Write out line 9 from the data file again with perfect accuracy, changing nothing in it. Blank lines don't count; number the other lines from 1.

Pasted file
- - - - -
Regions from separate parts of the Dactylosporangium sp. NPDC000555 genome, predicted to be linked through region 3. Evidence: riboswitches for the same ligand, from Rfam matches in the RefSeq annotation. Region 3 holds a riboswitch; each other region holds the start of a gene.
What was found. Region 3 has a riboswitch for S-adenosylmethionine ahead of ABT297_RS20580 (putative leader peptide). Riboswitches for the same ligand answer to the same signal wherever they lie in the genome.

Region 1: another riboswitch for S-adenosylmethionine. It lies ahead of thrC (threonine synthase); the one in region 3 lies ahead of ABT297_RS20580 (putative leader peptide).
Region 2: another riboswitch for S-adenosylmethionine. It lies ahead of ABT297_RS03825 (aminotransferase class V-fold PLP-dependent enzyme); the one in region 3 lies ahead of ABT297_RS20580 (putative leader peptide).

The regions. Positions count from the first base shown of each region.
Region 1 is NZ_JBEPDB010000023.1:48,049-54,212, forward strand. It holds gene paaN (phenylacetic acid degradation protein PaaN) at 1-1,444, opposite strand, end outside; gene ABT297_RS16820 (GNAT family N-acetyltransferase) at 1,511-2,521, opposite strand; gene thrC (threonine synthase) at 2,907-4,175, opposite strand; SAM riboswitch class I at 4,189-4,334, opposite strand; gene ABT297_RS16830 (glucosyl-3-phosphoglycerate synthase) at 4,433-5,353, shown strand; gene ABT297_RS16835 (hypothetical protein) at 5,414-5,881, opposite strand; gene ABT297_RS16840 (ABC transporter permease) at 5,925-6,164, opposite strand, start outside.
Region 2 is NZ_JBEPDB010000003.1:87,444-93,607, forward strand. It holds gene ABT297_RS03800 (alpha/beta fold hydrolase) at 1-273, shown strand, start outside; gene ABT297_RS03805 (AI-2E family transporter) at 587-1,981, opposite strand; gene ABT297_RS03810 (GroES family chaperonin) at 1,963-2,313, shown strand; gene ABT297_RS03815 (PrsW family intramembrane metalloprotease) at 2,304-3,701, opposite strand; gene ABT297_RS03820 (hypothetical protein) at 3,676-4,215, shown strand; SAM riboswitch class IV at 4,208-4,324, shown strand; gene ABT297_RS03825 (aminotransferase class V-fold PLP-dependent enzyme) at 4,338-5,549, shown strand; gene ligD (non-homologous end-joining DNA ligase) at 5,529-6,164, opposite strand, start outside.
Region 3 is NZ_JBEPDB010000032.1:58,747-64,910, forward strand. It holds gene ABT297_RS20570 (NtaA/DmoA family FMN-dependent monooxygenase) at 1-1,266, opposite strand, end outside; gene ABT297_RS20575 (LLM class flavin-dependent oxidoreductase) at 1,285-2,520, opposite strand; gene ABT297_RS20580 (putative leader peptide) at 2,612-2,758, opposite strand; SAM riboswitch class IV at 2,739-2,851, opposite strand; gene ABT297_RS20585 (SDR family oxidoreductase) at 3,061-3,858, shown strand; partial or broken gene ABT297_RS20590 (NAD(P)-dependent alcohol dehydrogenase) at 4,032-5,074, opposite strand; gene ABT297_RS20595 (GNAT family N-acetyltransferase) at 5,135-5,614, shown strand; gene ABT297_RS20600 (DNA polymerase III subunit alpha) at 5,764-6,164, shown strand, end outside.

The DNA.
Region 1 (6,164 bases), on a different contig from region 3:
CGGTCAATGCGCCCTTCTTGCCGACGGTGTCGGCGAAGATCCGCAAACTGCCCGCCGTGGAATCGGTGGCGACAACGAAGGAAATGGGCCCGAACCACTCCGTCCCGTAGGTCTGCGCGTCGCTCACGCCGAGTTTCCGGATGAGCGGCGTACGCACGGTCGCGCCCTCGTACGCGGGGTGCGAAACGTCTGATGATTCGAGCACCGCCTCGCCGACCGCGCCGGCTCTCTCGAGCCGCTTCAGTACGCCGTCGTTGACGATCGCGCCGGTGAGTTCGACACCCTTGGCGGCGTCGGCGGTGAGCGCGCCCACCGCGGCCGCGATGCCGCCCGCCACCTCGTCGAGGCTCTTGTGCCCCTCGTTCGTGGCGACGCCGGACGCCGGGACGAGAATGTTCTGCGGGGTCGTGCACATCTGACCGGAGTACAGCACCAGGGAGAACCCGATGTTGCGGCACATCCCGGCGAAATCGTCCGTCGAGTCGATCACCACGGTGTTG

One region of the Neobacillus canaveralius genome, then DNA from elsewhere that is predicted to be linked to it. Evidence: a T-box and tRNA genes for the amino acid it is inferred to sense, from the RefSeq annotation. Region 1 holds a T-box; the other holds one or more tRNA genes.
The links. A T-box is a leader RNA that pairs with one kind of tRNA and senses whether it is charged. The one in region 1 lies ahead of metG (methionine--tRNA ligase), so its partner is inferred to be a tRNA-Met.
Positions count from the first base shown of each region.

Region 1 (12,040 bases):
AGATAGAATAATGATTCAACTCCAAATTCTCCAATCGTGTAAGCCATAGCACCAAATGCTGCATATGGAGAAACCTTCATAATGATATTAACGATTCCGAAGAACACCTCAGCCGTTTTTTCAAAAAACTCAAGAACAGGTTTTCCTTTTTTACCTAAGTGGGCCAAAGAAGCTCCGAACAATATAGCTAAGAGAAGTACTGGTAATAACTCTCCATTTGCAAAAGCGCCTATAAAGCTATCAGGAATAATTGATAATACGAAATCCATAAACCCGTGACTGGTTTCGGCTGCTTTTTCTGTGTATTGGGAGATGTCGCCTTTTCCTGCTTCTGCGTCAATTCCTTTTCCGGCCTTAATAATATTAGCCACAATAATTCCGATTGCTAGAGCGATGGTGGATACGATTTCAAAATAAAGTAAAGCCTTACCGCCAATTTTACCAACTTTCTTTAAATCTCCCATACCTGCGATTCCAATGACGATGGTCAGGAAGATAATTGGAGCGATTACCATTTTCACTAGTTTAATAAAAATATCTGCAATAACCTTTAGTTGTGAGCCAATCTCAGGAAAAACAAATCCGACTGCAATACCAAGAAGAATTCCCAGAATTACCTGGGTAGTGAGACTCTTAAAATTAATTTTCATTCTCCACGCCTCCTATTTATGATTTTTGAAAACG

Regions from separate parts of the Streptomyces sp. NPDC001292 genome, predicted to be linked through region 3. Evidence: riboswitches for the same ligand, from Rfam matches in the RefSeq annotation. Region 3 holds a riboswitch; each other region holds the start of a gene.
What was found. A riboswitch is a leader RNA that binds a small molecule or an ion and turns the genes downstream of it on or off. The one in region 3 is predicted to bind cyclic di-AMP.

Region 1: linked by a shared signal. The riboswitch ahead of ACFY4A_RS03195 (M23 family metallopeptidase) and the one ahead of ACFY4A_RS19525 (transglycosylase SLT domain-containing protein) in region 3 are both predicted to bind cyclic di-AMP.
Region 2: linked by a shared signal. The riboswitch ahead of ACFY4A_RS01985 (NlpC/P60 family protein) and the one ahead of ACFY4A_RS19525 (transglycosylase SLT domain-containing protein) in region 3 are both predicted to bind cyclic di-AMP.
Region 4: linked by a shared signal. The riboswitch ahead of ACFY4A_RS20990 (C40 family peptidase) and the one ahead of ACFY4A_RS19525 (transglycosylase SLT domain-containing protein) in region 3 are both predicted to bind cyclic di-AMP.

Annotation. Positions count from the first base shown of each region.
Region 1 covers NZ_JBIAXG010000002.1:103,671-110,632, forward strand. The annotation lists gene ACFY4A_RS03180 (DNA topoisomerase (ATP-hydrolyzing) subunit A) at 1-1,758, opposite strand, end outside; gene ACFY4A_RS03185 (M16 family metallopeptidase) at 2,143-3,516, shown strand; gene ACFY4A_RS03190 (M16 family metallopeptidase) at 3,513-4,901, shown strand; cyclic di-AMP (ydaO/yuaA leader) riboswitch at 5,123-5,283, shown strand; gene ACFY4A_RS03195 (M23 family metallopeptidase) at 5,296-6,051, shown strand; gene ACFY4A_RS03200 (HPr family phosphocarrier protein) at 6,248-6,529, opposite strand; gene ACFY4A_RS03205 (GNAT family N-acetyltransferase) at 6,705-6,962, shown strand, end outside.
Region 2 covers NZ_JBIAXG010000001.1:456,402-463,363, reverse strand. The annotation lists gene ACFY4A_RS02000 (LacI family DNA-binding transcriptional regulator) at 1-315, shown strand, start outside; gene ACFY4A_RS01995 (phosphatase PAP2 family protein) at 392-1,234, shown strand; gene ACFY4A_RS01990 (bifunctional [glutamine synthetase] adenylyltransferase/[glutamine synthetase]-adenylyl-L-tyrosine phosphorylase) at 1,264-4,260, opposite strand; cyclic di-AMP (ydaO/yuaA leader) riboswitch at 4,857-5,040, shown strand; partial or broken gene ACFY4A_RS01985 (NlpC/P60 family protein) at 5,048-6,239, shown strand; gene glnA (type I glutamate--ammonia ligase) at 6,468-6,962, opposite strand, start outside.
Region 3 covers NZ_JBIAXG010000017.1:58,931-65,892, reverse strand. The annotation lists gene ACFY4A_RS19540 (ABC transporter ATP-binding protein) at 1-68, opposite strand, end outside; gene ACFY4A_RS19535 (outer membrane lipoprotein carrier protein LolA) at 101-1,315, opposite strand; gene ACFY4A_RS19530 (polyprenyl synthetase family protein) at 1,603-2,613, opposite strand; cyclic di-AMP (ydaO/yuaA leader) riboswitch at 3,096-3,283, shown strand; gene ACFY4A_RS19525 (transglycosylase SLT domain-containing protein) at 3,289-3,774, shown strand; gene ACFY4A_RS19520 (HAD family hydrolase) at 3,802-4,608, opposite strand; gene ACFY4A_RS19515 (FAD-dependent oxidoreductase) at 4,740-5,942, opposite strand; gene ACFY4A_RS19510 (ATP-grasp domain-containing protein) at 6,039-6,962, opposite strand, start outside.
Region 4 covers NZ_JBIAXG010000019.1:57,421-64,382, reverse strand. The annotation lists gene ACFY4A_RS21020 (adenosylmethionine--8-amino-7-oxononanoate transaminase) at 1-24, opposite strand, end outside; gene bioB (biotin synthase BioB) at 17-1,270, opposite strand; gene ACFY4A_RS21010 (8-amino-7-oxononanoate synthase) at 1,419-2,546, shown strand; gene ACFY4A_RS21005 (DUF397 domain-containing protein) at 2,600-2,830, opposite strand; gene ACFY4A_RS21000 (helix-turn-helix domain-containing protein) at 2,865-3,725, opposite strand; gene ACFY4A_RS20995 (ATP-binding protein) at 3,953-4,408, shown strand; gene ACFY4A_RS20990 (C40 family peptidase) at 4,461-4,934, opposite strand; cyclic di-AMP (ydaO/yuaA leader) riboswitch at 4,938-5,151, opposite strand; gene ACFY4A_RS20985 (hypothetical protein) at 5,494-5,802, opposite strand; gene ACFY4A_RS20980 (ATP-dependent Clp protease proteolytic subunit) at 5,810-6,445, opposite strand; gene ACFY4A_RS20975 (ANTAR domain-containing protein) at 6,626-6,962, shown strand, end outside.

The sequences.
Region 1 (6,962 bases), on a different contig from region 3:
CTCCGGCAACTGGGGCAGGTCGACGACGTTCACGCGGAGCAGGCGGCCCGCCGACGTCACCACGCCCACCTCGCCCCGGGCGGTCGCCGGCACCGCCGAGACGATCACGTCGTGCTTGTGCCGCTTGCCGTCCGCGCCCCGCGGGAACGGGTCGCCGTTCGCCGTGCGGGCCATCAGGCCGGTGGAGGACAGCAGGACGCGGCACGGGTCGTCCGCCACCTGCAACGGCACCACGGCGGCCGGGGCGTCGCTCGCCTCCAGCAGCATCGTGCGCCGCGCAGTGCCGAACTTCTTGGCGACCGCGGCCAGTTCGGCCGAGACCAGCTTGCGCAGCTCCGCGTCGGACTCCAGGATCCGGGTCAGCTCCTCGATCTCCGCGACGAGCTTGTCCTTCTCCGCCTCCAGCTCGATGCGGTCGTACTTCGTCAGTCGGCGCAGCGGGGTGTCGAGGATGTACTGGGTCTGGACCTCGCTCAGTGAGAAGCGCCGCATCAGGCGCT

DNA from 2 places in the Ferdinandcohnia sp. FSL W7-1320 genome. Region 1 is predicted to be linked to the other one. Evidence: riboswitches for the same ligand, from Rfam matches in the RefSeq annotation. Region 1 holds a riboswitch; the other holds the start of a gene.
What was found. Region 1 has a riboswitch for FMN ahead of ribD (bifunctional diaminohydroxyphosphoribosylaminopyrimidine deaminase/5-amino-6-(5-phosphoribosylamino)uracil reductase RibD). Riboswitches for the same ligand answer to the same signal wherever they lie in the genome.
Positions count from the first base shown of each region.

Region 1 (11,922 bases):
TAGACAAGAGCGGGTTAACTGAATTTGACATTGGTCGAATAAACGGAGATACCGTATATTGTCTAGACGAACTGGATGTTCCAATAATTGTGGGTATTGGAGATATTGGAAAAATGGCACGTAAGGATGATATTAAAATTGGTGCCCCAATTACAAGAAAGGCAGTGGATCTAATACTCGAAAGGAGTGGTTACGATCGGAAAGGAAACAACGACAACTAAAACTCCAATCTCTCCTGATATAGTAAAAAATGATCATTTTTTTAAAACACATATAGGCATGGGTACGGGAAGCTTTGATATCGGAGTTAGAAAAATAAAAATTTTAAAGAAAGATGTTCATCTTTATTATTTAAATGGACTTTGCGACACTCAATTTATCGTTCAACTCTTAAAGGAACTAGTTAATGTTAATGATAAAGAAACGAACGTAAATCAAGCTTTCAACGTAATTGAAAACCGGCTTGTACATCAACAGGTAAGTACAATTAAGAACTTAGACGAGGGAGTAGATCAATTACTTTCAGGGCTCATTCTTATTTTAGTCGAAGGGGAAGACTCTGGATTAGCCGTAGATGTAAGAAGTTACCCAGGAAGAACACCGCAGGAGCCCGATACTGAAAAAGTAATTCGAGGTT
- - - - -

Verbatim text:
The DNA.